We’ve all seen support landing pages that just do not work: they are cluttered, they advertise last month’s user group meeting, they hide important stuff like current case status several layers down. What would a good landing page do? It would:
- Be easy to find, typically from a Support menu item on the main landing page and with an easy URL like support.organization.com.
- Be task-oriented. Customers almost always visit the support page to (1) get an answer to a question and (2) download software. Do you know what your customers want from your site (not anecdotally, mind you, but from your web metrics)? And are the key tasks clearly accessible, near the top of the screen?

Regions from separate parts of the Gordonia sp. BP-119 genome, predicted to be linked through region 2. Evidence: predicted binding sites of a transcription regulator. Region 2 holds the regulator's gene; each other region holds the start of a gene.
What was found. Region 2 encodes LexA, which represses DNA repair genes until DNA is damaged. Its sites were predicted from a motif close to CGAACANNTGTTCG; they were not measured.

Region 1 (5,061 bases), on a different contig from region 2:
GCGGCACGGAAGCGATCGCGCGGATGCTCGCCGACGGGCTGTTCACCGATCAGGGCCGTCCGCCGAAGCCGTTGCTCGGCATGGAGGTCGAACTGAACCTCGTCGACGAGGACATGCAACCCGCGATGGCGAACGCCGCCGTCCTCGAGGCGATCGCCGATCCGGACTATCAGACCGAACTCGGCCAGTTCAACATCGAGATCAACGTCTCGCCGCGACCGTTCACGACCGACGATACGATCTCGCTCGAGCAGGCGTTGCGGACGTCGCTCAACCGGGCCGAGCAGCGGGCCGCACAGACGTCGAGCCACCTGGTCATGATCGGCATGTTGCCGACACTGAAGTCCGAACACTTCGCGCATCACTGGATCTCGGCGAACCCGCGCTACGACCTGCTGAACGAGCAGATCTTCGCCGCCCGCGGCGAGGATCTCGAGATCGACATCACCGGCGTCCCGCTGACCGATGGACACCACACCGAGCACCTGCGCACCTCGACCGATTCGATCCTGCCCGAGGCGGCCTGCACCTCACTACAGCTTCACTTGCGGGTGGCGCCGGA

- Minimize clicks. It’s not enough to be organized by tasks, the page should, as much as possible, allow the user to complete tasks without leaving the page. For instance, if you automatically display the list of open cases, a user can check if a recent update was made without lifting a finger.
- Be usable on small devices. We talked about responsive and adaptive design last month: checking the site from a phone should not require intensive scrolling, or intensive squinting.
- Automatically display relevant, fresh information. If the user logged in, show relevant (as determined by the profile) community threads, articles, announcements. Have a system to automatically refresh news.
- Provide a customer-oriented experience. Users don’t care that training reports to another manager, or that marketing stores press releases in a different system. Show all user-relevant information together.
Does your support landing page “work”? If not, we can help.
And tell us your pet peeves about support pages.